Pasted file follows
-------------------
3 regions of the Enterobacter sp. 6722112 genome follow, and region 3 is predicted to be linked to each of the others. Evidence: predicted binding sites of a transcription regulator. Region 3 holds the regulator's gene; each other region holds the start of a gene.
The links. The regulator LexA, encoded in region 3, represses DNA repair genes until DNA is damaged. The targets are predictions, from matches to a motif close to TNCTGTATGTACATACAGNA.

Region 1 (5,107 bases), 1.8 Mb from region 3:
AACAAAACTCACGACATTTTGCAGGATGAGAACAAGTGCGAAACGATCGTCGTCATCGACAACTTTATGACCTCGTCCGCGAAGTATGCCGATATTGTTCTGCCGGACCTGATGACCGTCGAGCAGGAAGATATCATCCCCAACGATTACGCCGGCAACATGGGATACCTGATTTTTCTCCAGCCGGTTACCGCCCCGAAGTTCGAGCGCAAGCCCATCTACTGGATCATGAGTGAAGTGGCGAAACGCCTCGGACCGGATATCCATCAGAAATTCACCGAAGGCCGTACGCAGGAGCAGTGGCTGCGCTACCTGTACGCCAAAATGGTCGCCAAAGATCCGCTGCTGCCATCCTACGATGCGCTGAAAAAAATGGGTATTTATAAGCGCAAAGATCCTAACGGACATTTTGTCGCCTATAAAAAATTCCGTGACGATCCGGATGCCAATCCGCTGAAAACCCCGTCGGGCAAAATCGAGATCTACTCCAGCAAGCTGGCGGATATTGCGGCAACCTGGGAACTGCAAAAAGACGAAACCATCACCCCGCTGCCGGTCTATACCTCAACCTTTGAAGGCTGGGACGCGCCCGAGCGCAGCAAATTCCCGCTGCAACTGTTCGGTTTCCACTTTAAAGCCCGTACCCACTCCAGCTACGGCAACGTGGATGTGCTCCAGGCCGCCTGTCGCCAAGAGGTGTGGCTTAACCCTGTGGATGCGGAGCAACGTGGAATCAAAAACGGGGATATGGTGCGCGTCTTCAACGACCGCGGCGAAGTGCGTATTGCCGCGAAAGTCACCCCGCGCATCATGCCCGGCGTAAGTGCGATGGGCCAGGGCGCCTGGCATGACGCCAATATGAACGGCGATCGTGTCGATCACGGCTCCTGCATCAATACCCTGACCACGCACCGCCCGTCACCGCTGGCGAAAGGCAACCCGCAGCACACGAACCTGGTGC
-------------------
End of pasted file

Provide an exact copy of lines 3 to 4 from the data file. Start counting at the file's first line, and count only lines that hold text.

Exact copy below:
Region 1 (5,107 bases), 1.8 Mb from region 3:
AACAAAACTCACGACATTTTGCAGGATGAGAACAAGTGCGAAACGATCGTCGTCATCGACAACTTTATGACCTCGTCCGCGAAGTATGCCGATATTGTTCTGCCGGACCTGATGACCGTCGAGCAGGAAGATATCATCCCCAACGATTACGCCGGCAACATGGGATACCTGATTTTTCTCCAGCCGGTTACCGCCCCGAAGTTCGAGCGCAAGCCCATCTACTGGATCATGAGTGAAGTGGCGAAACGCCTCGGACCGGATATCCATCAGAAATTCACCGAAGGCCGTACGCAGGAGCAGTGGCTGCGCTACCTGTACGCCAAAATGGTCGCCAAAGATCCGCTGCTGCCATCCTACGATGCGCTGAAAAAAATGGGTATTTATAAGCGCAAAGATCCTAACGGACATTTTGTCGCCTATAAAAAATTCCGTGACGATCCGGATGCCAATCCGCTGAAAACCCCGTCGGGCAAAATCGAGATCTACTCCAGCAAGCTGGCGGATATTGCGGCAACCTGGGAACTGCAAAAAGACGAAACCATCACCCCGCTGCCGGTCTATACCTCAACCTTTGAAGGCTGGGACGCGCCCGAGCGCAGCAAATTCCCGCTGCAACTGTTCGGTTTCCACTTTAAAGCCCGTACCCACTCCAGCTACGGCAACGTGGATGTGCTCCAGGCCGCCTGTCGCCAAGAGGTGTGGCTTAACCCTGTGGATGCGGAGCAACGTGGAATCAAAAACGGGGATATGGTGCGCGTCTTCAACGACCGCGGCGAAGTGCGTATTGCCGCGAAAGTCACCCCGCGCATCATGCCCGGCGTAAGTGCGATGGGCCAGGGCGCCTGGCATGACGCCAATATGAACGGCGATCGTGTCGATCACGGCTCCTGCATCAATACCCTGACCACGCACCGCCCGTCACCGCTGGCGAAAGGCAACCCGCAGCACACGAACCTGGTGC